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Ecosystem (Ecological System)

Posted By : Anubhav Posted on : 08 Apr, 2015 Comments : 0

Definition and history

The term ecosystem, a contraction of the words ecological system, is really just a way of thinking of all the components, living and inanimate, of a geographically-defined environment as a single system.

An ecosystem can be as small as a pond or as large as a rainforest, you can even build your own in a garden or fish tank. Humans create larger ecosystems too, either agricultural or urban and have certainly had an effect on natural ecosystems, often a very damaging effect.

Groups of similar ecosystems are called biomes; for example, the Arctic Tundra is considered a biome and the world's largest biome is the open sea.

The term was first defined in Arthur Tansley's 1935 paper, The Use and Abuse of Vegetational Concepts and Terms. Tansley was expanding on the work of fellow British botanist Arthur Clapham whom he had asked to coin a term to cover both the physical and living parts of an environment.

Ecosystems are analysed and studied as unique entities. This study is a complex as the systems themselves. However, all ecosystems feature an energy input such as the sun's heat which keeps life in the system going. Living organisms are classified into hierarchical food chains and webs and water, oxygen, carbon, nitrogen and phosphorous cycles are studied too.

Types of ecosystems

Ecosystems are most often classified by the type of vegetation that predominates and the climate area in which they are found, for example, tropical rain forests are classified as, ''tropical ombrophilous forests'' according to the Unesco Vegetation Classification System, just one of the classification systems ecologists use.

Biomes - geographical areas of similar ecosystems - can be split into six types: freshwater, marine, desert, forest, grassland and tundra.

These can be further divided.

Freshwater ecosystems are: ponds and lakes; streams and rivers and wetlands. Wetlands include bogs, swamps and marshes and contain the most species of any of the planet's ecosystems.

Marine ecosystems are: oceanscoral reefs and estuaries. The oceans are the world's largest ecosystems and are considered to cover the shore as far as tidal waters come in.

Desert ecosystems are: hot and dry deserts, semiarid, coastal and cold. While we often think of deserts and heats as synonymous, parts of the Arctic and Antarctic are classified as deserts because of their low rainfall.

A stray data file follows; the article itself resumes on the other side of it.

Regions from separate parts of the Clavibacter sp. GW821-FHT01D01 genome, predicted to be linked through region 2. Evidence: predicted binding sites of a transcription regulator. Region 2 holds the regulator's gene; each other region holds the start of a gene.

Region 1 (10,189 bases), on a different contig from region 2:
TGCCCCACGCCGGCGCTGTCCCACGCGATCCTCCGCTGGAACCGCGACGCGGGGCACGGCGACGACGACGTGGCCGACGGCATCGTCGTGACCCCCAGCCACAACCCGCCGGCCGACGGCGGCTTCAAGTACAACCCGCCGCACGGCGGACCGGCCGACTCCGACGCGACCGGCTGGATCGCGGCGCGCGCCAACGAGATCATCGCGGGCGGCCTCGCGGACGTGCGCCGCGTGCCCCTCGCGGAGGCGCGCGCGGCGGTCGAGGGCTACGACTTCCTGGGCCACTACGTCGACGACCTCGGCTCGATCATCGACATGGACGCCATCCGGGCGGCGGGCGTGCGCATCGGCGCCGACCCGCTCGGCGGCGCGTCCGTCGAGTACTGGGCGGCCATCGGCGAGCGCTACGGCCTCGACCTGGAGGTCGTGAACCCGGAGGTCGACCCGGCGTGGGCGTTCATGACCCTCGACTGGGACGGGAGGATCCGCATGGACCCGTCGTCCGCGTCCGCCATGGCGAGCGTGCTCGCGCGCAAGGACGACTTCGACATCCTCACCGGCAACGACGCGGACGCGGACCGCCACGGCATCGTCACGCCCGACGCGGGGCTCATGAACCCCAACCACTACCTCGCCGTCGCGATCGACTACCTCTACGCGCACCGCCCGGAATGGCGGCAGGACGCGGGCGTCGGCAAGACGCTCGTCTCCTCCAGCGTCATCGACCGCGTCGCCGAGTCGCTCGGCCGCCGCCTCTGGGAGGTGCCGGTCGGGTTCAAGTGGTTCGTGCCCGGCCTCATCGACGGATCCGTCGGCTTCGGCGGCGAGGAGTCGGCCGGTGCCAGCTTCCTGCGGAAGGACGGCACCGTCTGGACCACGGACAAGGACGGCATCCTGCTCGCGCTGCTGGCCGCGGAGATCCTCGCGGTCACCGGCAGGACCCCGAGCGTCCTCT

Forest ecosystems are: tropical, temperate and boreal. Tropical forests include the great rainforests, which, with their incredible diversity of species and importance as carbon sinks are a focus for environmentalists. Boreal forests, also called taiga, are the largest biome on land.

Grasslands are: tropical (or savannas) and temperate. Temperate grasslands include the great American prairies and the Russian steppe.

Tundra ecosystems are: arctic and alpine.

WWF and National Geographic have classified the world into 867 ecoregions (essentially ecosystems) and you can find detailed profiles of them all here.

Preserving ecosystems

All ecosystems change; they are dynamic, living things. However, human activity has done a great deal to damage the planet's natural ecosystems, through pollution, exploitation of natural resources and even (the often well-intentioned) introduction of outside species.

The environmental and conservation movements have, over time, widened their focus from single species preservation to recognition that the complexity of nature means that the environment as a whole must be protected. The growing study of and awareness of biodiversity has encouraged this holistic approach in the green movement.

The United Nations Convention on Biodiversity (UNCBD), which was unveiled at the so-called Earth Summit in Rio de Janeiro in 1992, includes an 'ecosystems approach' to conservation, recognising the complexity of preserving the natural world while allowing humans to live sustainably.

The UNCBD studies ecosystems to try and determine their value, for example, this study looks at forest ecosystems.

This approach has also led to the recognition of what we take from natural ecosystems, so-called ecosystem services, for example forests provide us with timber, which is an extractive use, but may also provide economic activity as a venue for ecotourism. Governments who have signed up to the UNCBD should be taking this approach to their efforts to conserve the environments in their country.


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